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29 Nov 2021

WIT secures share of €6million in funding for new research equipment

WIT secures share of €6million in funding for new research equipment

WIT secures share of €6million in funding for new research equipment

Waterford Institute of Technology (WIT) has secured a share of €6million in Enterprise Ireland funding for research equipment. 

The money will reportedly buy new and world-leading equipment. and engagement with industry on emerging technologies. 

Some of the successful applicants of the Capital Equipment Fund include WIT's three Technology Gateways – SEAM (South Eastern Applied Materials), PMBRC (Pharmaceutical and Molecular Biology Research Centre) and TSSG in the Walton Institute. 

The former was awarded funding for a Powder Morphology Analysis System, which performs a wide range of different types of powder analysis. It will reportedly be used in a variety of research and industrial projects with diverse topics such as 3D metal printing and powders for medical applications.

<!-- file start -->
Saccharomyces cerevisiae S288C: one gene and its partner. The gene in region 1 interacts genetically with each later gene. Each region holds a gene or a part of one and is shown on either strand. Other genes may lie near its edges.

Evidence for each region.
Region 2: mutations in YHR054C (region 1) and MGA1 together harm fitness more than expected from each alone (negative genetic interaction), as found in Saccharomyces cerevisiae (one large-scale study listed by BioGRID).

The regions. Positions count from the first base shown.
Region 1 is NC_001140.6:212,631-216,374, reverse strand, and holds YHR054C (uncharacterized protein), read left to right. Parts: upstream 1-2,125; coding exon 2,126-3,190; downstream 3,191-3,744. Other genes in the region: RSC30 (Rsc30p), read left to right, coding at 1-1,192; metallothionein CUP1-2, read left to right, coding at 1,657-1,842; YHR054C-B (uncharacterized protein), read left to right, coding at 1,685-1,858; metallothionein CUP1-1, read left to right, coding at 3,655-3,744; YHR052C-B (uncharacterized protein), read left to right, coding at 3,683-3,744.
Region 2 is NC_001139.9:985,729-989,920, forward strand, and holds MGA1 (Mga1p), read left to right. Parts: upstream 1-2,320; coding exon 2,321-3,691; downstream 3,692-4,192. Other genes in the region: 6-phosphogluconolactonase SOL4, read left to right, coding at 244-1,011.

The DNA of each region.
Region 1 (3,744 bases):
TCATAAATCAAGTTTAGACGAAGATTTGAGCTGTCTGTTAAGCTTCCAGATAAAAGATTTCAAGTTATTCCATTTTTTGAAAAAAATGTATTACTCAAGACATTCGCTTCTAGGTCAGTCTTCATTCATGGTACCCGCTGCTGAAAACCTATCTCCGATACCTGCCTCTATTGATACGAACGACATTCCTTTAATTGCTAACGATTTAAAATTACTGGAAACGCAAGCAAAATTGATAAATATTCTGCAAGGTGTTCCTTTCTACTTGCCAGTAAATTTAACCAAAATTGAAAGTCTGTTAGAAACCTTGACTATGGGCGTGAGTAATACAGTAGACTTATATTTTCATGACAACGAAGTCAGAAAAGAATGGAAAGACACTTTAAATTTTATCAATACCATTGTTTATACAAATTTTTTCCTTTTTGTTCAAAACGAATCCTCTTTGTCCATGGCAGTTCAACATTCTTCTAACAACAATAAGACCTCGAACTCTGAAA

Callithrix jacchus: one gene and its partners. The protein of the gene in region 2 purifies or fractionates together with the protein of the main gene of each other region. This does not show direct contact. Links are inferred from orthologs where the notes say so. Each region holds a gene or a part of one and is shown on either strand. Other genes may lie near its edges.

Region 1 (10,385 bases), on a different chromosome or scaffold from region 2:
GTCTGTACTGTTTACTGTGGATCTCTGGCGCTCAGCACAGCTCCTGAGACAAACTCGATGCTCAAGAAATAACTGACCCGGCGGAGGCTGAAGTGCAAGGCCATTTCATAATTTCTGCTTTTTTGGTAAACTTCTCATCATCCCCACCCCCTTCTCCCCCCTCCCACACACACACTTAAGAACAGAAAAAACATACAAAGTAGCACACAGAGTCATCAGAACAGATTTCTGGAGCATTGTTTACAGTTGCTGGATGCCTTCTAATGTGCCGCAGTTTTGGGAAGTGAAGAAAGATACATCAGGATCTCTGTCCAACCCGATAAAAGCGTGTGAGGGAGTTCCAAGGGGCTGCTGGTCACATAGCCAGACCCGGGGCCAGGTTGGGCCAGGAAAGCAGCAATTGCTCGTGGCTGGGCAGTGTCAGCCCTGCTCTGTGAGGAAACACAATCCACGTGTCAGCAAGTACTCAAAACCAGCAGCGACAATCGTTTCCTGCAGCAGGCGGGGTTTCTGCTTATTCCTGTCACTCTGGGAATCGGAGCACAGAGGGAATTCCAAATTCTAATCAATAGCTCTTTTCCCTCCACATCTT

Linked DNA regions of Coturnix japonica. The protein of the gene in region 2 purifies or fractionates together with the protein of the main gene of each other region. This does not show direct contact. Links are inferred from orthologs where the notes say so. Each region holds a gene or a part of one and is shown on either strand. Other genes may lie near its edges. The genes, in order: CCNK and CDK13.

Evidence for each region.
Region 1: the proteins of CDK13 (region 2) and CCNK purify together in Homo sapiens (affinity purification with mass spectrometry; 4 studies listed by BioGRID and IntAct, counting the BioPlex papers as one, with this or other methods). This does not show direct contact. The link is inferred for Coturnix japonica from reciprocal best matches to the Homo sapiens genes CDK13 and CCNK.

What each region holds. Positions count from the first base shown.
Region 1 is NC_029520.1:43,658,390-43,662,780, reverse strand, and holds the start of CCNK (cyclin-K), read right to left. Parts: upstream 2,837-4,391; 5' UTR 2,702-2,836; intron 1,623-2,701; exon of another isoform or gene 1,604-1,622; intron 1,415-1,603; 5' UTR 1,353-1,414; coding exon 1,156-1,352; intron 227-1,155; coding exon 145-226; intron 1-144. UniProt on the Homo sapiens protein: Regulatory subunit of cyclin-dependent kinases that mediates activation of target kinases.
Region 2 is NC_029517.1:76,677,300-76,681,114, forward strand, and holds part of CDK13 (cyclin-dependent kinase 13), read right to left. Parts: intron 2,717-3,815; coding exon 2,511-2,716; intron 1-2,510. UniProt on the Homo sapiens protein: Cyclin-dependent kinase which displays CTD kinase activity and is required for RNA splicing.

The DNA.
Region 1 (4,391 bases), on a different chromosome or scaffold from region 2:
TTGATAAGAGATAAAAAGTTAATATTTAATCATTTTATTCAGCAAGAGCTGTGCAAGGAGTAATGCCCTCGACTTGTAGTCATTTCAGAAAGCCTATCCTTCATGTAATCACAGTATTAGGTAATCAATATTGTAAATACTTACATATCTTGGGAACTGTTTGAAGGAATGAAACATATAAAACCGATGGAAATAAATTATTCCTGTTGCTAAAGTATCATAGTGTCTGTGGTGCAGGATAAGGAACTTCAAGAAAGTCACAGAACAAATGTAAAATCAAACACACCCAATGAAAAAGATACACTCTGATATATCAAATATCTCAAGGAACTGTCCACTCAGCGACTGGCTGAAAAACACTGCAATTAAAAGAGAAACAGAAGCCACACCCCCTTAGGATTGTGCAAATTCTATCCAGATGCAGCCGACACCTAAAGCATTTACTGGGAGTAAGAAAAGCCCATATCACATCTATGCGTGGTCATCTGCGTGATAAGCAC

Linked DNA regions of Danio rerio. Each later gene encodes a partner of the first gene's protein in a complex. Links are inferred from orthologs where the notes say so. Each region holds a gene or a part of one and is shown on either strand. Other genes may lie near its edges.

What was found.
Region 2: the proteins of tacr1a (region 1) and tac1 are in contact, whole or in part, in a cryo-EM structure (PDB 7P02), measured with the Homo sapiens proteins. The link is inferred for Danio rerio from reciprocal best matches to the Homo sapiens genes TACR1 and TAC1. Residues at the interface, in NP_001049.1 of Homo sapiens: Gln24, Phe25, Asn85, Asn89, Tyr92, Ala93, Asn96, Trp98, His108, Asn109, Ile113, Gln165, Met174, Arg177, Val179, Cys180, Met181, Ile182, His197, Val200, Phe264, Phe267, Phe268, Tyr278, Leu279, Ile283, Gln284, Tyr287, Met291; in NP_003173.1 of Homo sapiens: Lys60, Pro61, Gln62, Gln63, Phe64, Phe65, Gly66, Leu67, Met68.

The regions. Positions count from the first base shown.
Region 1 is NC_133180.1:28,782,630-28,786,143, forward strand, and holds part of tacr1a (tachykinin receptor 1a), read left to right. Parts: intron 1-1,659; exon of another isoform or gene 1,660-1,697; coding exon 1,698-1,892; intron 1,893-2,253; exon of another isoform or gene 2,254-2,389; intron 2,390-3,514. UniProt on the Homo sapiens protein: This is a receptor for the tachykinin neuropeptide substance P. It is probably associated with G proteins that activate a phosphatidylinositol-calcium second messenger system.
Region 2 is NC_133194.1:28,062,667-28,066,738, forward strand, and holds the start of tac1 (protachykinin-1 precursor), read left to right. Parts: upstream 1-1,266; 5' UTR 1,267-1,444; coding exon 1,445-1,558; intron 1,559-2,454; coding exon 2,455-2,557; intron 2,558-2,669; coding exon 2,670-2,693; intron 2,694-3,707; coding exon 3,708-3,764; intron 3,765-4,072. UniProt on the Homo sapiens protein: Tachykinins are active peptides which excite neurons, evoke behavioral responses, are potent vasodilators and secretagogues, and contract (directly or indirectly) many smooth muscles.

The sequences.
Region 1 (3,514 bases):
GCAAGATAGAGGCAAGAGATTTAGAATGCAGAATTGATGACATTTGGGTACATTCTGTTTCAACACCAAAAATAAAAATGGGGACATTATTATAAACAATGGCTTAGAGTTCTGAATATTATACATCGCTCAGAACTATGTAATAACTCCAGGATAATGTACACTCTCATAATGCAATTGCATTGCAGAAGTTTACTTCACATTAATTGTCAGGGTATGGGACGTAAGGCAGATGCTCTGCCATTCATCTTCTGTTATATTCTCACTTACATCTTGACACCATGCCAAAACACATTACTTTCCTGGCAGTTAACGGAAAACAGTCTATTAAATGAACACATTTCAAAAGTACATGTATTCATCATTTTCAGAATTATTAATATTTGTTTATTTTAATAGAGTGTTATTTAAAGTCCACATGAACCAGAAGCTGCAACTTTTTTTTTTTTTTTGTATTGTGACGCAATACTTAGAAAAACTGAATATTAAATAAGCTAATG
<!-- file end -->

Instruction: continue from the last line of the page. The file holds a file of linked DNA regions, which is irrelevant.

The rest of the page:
The latter at Walton Institute received funding for a Quantum Security Test Bed and Portable RF Spectrum Monitor. The first in Ireland, it will consist of multiple banking-grade security systems, which will be useful for industries such as e-Health, finance, food production and energy. 

PMBRC has been awarded funding for three items: a dynamic vapour sorption system (DVS), a sputter coating system, and a cell culture suite. 

Head of Research at WIT, Dr Geraldine Canny, thanked Enterprise Ireland and said, "Investment in research infrastructure in WIT, the long awaited Technological University and the South East region is vital to enhance the innovative and productive capacity of the region and the country as a whole. 

"Funding which WIT’s Technology gateways secure through this programme plays a critical role in enabling our research centres to effectively collaborate with companies on a range of R & D activities. Much of the equipment and services we provide companies access to is unique to the South East and, in some cases unique to Ireland." 

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